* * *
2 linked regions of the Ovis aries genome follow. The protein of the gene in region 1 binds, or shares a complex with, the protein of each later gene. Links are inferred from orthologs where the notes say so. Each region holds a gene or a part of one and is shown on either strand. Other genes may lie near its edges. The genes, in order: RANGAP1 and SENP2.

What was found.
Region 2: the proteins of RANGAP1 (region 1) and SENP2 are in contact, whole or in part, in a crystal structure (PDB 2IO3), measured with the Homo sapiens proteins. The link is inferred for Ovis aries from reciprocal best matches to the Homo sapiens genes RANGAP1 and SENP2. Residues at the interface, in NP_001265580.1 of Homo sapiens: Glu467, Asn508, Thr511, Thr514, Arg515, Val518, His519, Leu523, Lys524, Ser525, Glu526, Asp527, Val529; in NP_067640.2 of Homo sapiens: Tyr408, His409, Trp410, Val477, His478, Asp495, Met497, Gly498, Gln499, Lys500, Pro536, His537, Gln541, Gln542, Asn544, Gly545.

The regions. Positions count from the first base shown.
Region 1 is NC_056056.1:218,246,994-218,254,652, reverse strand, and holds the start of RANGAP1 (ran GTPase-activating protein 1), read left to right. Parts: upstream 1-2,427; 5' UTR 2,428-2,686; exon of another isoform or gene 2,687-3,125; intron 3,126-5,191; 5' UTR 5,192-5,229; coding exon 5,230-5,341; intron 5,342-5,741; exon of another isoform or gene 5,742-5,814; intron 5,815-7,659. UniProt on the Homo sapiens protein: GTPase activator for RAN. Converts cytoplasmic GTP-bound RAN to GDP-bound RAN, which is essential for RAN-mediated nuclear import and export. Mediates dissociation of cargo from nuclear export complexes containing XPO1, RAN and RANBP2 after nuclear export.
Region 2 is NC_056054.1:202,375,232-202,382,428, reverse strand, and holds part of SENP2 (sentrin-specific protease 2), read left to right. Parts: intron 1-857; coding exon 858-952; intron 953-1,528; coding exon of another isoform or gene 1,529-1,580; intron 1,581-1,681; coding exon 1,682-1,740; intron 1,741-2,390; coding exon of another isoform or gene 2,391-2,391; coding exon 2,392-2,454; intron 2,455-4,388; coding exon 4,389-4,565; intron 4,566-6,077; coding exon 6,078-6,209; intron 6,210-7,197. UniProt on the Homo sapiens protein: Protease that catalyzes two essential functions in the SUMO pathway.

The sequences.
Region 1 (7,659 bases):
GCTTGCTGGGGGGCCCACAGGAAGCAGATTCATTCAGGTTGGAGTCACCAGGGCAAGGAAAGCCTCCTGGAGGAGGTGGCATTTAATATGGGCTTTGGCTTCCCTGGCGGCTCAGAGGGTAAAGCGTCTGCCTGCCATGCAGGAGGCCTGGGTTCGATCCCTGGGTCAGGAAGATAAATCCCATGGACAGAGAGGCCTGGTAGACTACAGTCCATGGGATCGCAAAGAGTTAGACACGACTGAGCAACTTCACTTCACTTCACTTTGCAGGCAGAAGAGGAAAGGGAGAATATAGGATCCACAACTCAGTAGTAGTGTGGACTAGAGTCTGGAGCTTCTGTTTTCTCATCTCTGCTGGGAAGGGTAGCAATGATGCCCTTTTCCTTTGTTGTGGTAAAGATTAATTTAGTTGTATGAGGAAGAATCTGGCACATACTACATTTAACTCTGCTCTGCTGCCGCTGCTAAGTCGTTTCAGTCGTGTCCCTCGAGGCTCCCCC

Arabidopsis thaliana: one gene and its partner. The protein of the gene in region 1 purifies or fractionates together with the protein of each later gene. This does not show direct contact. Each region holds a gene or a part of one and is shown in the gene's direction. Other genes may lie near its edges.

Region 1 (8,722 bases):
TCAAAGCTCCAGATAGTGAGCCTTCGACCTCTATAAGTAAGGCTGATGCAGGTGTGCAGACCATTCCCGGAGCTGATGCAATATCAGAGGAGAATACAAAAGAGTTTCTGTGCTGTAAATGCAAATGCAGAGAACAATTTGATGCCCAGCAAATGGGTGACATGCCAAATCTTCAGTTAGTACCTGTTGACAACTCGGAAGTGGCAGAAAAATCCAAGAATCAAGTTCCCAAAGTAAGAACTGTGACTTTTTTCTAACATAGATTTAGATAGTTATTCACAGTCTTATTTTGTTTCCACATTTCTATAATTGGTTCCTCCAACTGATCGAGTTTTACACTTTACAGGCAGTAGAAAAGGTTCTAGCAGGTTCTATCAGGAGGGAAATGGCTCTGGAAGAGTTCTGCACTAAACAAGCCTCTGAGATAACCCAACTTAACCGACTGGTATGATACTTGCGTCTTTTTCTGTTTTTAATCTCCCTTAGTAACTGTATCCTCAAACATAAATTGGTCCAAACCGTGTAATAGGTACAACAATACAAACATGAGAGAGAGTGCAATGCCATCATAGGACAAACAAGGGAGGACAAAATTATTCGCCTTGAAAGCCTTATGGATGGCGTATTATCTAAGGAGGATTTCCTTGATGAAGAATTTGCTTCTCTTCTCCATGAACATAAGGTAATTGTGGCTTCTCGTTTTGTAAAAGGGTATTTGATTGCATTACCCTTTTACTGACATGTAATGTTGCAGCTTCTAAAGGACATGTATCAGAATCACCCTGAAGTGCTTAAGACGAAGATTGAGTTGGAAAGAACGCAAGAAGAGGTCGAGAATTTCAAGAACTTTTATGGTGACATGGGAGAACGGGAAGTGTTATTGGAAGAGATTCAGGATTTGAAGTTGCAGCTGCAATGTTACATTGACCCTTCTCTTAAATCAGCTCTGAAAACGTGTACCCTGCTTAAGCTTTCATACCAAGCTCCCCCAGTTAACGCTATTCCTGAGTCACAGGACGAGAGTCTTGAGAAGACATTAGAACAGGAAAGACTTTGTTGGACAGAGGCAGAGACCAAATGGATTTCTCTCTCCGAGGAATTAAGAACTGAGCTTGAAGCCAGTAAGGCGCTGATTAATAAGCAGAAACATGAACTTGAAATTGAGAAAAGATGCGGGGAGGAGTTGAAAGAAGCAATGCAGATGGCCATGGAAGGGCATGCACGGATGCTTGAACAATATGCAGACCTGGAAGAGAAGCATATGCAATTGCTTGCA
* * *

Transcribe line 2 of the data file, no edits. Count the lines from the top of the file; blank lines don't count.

What was found.